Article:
The HIMSS Electronic Health Record Association submitted comments to the Centers for Medicare and Medicaid Services this week about its proposed Inpatient Prospective Payment System rules for acute and long-term care hospitals.
WHY IT MATTERS
In its letter to CMS Administrator Seema Verma about the 2020 IPPS Proposed Rule, the HIMSS EHR Association, which represents more than 30 health IT vendors, said it appreciated the agency’s efforts to “facilitate interoperability and to reduce clinician burden by focusing on high-value reporting measures.” (HIMSS is the parent company of Healthcare IT News.)
It commented on an array of potential requirements put forth by CMS, such as proposed adoption of two new opioid-related electronic clinical quality measures, prospective rules around integration of patient-generated health data, ways to promote patient safety within the EHR and more.
The association told CMS that it’s especially supported of proposed new measures for “high priority clinical areas” such as opioid use.
“New measures provide flexibility to providers and improve clinical process and outcomes, provided that measures are technically feasible and are introduced within attainable timeframes,” said EHRA.
On the other hand, “pushing poorly specified measures into the Promoting Interoperability Program leads to wasted time and effort on the part of providers, healthcare organizations, developers and regulators.”
With regard to opioids, the technology vendors represented by EHRA said they appreciate having CMS giving developers “sufficient time to implement new opioid-related electronic clinical quality measures, until CY 2021. We continue to encourage reasonable timeframes that do not have to be re-evaluated or pushed to a later date.”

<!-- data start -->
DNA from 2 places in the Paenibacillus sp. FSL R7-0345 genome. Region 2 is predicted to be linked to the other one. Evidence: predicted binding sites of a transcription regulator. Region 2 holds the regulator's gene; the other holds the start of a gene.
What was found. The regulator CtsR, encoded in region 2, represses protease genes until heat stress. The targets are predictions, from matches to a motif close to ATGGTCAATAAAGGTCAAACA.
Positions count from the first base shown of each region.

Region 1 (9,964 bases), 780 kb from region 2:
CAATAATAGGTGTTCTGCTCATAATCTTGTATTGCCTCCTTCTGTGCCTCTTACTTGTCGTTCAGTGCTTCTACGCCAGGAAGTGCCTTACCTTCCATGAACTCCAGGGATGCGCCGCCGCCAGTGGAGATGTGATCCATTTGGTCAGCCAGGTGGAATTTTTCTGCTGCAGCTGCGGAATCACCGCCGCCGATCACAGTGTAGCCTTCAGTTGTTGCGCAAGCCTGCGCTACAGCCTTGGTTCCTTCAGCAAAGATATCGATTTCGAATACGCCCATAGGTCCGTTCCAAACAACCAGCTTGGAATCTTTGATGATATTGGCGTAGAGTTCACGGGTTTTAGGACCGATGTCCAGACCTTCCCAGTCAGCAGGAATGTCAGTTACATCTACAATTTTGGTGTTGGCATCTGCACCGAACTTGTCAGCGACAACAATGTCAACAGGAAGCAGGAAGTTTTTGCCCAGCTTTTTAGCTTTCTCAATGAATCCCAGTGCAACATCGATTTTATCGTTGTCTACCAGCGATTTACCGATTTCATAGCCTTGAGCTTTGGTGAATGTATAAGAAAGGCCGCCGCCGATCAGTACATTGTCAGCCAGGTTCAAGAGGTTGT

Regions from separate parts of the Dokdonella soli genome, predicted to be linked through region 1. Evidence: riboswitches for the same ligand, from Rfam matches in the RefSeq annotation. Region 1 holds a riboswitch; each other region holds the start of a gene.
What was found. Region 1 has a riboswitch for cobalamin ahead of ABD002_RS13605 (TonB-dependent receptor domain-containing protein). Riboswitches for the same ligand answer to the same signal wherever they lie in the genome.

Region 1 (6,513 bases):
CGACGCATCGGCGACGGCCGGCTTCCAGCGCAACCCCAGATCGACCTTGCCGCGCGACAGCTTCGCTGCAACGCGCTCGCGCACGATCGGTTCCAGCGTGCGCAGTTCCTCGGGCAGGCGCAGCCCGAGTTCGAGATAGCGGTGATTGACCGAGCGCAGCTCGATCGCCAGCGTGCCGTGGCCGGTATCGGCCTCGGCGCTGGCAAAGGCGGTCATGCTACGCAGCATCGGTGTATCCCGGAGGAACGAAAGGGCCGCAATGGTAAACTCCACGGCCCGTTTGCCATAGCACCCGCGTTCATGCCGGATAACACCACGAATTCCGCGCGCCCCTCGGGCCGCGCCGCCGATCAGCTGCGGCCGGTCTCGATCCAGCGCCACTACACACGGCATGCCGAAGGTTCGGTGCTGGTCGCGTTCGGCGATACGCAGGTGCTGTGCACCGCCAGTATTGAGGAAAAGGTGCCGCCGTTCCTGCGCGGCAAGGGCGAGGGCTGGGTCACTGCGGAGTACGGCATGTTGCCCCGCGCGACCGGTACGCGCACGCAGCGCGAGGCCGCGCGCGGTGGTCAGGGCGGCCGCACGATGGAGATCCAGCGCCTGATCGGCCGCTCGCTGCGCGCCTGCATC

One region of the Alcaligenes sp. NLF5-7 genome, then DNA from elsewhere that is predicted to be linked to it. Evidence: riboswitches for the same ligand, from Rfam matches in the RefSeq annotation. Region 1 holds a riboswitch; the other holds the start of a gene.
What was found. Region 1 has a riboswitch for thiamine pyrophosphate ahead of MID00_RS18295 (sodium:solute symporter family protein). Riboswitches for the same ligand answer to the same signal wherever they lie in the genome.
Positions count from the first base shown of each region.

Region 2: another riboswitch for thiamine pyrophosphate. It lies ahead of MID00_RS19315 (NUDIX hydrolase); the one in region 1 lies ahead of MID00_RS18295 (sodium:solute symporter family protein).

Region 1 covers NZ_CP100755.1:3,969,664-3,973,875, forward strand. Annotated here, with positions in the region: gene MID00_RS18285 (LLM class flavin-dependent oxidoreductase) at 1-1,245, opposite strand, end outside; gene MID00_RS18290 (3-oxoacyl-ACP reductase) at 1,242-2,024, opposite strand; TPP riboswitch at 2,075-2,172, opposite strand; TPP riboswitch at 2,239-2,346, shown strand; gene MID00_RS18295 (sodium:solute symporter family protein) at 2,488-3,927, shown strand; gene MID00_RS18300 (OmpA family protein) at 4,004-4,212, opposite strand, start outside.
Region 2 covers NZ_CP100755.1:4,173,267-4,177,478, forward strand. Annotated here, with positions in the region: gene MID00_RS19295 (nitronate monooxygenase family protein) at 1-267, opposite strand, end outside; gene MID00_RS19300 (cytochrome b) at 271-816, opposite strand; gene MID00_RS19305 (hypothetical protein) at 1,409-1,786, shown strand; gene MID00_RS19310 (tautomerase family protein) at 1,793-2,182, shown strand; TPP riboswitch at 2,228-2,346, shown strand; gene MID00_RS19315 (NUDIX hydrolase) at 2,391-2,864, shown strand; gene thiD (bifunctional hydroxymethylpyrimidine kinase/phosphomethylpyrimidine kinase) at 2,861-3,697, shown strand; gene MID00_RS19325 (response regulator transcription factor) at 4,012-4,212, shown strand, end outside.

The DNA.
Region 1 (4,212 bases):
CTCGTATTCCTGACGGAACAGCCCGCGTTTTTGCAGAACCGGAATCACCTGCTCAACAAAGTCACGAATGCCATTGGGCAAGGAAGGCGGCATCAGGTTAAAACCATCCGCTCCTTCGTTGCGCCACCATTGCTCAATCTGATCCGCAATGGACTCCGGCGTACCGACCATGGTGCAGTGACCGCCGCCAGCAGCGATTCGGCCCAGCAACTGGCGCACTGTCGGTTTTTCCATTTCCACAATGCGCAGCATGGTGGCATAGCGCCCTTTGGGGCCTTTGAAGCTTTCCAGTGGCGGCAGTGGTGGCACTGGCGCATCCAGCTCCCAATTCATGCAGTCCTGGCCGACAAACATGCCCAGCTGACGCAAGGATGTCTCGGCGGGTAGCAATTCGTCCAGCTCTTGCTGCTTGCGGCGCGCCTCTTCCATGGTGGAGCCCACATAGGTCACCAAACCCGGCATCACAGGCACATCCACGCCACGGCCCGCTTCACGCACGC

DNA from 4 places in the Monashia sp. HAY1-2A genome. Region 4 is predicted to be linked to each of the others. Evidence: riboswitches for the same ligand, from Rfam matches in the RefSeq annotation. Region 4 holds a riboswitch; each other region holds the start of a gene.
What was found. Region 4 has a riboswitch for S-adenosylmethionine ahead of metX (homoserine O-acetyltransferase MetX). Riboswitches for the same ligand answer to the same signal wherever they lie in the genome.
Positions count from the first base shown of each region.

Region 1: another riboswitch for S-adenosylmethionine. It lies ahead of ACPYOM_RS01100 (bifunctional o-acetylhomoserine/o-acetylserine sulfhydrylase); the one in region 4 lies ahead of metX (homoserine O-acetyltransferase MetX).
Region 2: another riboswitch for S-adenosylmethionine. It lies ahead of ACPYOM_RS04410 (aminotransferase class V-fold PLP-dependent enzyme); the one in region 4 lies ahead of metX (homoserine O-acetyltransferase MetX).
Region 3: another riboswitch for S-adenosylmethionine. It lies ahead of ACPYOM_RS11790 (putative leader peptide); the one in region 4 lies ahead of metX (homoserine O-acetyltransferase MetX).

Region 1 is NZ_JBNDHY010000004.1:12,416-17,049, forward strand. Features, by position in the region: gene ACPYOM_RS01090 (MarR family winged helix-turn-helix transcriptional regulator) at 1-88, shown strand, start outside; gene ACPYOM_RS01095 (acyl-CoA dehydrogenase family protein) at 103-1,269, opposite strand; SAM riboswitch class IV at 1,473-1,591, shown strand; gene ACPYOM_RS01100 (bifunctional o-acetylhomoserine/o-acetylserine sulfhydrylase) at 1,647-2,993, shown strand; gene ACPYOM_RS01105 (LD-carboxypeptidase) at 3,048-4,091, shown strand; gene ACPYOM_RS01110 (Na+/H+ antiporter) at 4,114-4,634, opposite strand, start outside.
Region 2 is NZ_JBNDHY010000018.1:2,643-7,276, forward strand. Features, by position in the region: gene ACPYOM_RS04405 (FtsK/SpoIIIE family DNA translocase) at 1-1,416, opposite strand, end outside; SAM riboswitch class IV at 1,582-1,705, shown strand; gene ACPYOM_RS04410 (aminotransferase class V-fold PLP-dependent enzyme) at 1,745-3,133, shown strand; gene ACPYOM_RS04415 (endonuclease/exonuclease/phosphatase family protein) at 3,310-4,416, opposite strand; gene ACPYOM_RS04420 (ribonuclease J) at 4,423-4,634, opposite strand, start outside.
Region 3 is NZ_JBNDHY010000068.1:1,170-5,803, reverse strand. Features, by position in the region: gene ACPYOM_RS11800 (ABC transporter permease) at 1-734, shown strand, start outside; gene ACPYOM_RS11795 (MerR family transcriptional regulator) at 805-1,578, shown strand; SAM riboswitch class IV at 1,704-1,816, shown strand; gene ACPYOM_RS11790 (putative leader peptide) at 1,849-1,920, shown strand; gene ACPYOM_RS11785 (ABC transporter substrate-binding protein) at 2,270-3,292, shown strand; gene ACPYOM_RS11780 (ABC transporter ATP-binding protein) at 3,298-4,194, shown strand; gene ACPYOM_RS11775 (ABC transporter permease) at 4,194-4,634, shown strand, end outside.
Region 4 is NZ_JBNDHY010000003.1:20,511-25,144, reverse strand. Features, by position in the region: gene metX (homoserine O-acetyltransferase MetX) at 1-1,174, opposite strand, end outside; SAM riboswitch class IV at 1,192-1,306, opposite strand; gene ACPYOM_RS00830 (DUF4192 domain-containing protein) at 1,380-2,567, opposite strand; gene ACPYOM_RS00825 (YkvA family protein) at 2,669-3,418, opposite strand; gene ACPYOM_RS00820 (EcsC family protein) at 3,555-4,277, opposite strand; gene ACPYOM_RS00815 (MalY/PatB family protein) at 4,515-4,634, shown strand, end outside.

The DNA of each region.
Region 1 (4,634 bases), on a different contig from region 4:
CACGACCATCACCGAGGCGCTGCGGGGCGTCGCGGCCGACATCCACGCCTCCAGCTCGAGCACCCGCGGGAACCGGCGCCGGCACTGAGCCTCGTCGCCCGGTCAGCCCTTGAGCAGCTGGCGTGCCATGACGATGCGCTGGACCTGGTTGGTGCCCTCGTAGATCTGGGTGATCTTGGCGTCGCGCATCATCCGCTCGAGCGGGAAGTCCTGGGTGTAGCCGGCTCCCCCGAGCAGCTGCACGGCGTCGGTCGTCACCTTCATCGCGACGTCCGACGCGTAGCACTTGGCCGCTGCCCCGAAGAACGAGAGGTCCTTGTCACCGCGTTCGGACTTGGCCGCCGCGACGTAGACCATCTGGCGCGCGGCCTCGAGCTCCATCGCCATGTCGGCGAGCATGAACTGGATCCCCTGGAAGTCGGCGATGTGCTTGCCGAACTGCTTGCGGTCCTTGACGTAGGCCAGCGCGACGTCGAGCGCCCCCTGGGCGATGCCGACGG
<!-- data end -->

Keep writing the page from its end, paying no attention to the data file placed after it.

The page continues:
The group also supports the continuance of a 90-day reporting period, and asked that it be established permanently, “so that hospitals and developers can appropriately plan in advance, instead of waiting for annual rulemakings.”
EHRA also applauded new efforts at “consistency across programs” from CMS, especially with regard to the measures proposed in the Promoting Interoperability Program. In the past, it noted, many such requirements weren’t adequately specified in the clinical terms that IT developers needed to “interpret and translate into software code that is implemented in their individual systems.”
When Promoting Interoperability rules “move toward measuring clinical concepts, but do not provide the detailed specifications and value sets that are necessary for electronically implementing measures that are evaluating clinical concepts, they are not successful,” the group said.
THE LARGER TREND
HIMSS EHR Association was one of the myriad health IT stakeholder groups that offered its feedback to CMS and the Office of the National Coordinator for Health IT on their proposed interoperability rules this past month.
The group noted that it supports the rules’ basic goals, but has concerns about their “tremendously broad reach.”
Specifically, “we have significant concerns regarding timelines, ambiguous language (and) disincentives for innovation,” EHRA noted. It also pointed out that “vague or ambiguous regulatory language can pose tremendous risk to affected stakeholders,” and sought that “additional clarifications and examples be made before finalization of the rule.”
ON THE RECORD
With regard to added expectations for the Promoting Interoperability Program, the EHR Association noted that it is “concerned that CMS repeatedly changes the expectation for measurement of actions happening outside the reporting period with regulatory guidance and FAQs.
“Changes of this type generate waste for EHR developers and providers to implement trivial measure updates,” said the group. “We strongly urge CMS to clearly specify their measures, ensure the specifications are aligned across programs (MIPS, Medicare PI, Medicaid PI, etc.), and keep the specifications consistent to avoid this waste.”
Healthcare IT News is a publication of HIMSS Media.